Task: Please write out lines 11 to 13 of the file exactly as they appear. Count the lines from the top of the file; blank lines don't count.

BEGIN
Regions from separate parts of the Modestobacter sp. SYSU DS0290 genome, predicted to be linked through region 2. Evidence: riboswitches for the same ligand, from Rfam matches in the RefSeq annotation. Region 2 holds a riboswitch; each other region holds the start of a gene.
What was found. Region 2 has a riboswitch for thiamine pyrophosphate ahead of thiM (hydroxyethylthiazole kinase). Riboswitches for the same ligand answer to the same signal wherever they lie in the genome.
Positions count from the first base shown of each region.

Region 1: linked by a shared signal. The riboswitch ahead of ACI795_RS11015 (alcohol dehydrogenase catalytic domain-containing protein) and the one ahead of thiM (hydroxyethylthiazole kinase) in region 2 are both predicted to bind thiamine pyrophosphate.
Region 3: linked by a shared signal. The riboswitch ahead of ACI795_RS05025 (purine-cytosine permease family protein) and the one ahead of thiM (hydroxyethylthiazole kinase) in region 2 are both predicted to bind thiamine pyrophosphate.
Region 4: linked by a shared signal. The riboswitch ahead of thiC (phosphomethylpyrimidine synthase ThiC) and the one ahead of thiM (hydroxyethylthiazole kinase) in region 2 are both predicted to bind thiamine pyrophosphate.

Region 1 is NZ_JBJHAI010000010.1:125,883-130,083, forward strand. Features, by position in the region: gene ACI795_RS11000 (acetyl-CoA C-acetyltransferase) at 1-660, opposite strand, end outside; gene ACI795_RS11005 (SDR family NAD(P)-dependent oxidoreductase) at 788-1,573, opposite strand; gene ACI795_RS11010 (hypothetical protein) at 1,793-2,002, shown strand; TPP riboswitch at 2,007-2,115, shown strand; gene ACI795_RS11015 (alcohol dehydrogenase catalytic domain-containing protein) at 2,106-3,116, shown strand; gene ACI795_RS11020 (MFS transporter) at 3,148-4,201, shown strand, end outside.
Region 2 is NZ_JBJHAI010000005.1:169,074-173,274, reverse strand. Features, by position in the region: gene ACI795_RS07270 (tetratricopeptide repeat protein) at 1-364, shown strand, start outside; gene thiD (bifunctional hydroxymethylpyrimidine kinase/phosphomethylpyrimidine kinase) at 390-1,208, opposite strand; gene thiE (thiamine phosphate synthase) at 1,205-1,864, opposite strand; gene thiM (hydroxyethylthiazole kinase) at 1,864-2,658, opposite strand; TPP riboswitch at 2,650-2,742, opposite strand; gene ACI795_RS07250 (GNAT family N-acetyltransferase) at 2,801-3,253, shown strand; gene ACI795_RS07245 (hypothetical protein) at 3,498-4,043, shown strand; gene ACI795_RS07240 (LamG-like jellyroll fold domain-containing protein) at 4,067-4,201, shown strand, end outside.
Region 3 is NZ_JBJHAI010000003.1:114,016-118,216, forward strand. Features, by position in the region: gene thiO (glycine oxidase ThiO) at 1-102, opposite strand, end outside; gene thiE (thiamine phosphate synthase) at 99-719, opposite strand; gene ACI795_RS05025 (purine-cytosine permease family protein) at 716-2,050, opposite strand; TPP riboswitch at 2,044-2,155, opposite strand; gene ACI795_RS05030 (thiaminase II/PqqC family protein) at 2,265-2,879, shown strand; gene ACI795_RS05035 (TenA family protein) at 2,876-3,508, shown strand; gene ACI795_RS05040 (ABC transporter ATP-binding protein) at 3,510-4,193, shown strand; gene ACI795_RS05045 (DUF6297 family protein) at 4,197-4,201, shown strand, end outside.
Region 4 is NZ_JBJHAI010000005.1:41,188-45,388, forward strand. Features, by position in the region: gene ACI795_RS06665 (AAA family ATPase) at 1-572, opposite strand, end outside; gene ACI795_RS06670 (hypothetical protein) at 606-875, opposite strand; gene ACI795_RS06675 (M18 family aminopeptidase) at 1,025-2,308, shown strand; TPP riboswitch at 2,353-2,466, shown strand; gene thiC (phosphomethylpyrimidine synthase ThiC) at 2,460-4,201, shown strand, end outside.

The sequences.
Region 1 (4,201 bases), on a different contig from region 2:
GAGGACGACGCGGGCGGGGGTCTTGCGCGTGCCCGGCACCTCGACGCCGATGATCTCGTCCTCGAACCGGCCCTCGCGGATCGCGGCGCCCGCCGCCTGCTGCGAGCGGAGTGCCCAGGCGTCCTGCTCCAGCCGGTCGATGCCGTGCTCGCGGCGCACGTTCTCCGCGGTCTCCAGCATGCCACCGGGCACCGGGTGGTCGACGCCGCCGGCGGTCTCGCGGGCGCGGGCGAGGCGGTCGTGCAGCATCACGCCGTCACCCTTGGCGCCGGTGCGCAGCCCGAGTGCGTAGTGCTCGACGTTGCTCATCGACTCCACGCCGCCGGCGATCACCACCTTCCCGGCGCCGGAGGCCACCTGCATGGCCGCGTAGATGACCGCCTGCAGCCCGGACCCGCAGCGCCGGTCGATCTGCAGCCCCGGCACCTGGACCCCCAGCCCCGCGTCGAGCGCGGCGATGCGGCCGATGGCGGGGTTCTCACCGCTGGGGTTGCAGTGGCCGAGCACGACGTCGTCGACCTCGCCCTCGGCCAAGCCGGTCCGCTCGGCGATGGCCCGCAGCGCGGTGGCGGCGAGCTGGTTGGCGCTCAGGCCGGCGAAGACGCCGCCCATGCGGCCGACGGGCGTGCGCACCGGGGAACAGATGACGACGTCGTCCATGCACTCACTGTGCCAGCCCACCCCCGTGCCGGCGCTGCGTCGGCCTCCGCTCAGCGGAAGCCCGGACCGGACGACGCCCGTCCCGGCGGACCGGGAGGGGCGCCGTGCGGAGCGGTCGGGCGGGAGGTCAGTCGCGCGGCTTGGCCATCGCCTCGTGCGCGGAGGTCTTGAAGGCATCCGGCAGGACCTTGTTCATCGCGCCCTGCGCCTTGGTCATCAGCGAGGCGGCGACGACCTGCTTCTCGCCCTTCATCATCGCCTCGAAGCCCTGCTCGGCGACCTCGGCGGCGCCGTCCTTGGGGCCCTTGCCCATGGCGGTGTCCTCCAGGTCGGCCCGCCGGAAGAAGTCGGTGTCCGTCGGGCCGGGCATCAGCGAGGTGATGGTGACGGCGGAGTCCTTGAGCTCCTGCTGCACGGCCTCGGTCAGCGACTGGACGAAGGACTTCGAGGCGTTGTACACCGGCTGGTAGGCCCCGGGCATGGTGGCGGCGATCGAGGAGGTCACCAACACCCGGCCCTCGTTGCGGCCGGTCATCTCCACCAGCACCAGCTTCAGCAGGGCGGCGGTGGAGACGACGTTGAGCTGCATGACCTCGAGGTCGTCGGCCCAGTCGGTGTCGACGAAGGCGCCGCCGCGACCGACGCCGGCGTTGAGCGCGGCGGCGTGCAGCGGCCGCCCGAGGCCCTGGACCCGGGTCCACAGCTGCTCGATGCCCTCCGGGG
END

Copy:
The sequences.
Region 1 (4,201 bases), on a different contig from region 2:
GAGGACGACGCGGGCGGGGGTCTTGCGCGTGCCCGGCACCTCGACGCCGATGATCTCGTCCTCGAACCGGCCCTCGCGGATCGCGGCGCCCGCCGCCTGCTGCGAGCGGAGTGCCCAGGCGTCCTGCTCCAGCCGGTCGATGCCGTGCTCGCGGCGCACGTTCTCCGCGGTCTCCAGCATGCCACCGGGCACCGGGTGGTCGACGCCGCCGGCGGTCTCGCGGGCGCGGGCGAGGCGGTCGTGCAGCATCACGCCGTCACCCTTGGCGCCGGTGCGCAGCCCGAGTGCGTAGTGCTCGACGTTGCTCATCGACTCCACGCCGCCGGCGATCACCACCTTCCCGGCGCCGGAGGCCACCTGCATGGCCGCGTAGATGACCGCCTGCAGCCCGGACCCGCAGCGCCGGTCGATCTGCAGCCCCGGCACCTGGACCCCCAGCCCCGCGTCGAGCGCGGCGATGCGGCCGATGGCGGGGTTCTCACCGCTGGGGTTGCAGTGGCCGAGCACGACGTCGTCGACCTCGCCCTCGGCCAAGCCGGTCCGCTCGGCGATGGCCCGCAGCGCGGTGGCGGCGAGCTGGTTGGCGCTCAGGCCGGCGAAGACGCCGCCCATGCGGCCGACGGGCGTGCGCACCGGGGAACAGATGACGACGTCGTCCATGCACTCACTGTGCCAGCCCACCCCCGTGCCGGCGCTGCGTCGGCCTCCGCTCAGCGGAAGCCCGGACCGGACGACGCCCGTCCCGGCGGACCGGGAGGGGCGCCGTGCGGAGCGGTCGGGCGGGAGGTCAGTCGCGCGGCTTGGCCATCGCCTCGTGCGCGGAGGTCTTGAAGGCATCCGGCAGGACCTTGTTCATCGCGCCCTGCGCCTTGGTCATCAGCGAGGCGGCGACGACCTGCTTCTCGCCCTTCATCATCGCCTCGAAGCCCTGCTCGGCGACCTCGGCGGCGCCGTCCTTGGGGCCCTTGCCCATGGCGGTGTCCTCCAGGTCGGCCCGCCGGAAGAAGTCGGTGTCCGTCGGGCCGGGCATCAGCGAGGTGATGGTGACGGCGGAGTCCTTGAGCTCCTGCTGCACGGCCTCGGTCAGCGACTGGACGAAGGACTTCGAGGCGTTGTACACCGGCTGGTAGGCCCCGGGCATGGTGGCGGCGATCGAGGAGGTCACCAACACCCGGCCCTCGTTGCGGCCGGTCATCTCCACCAGCACCAGCTTCAGCAGGGCGGCGGTGGAGACGACGTTGAGCTGCATGACCTCGAGGTCGTCGGCCCAGTCGGTGTCGACGAAGGCGCCGCCGCGACCGACGCCGGCGTTGAGCGCGGCGGCGTGCAGCGGCCGCCCGAGGCCCTGGACCCGGGTCCACAGCTGCTCGATGCCCTCCGGGG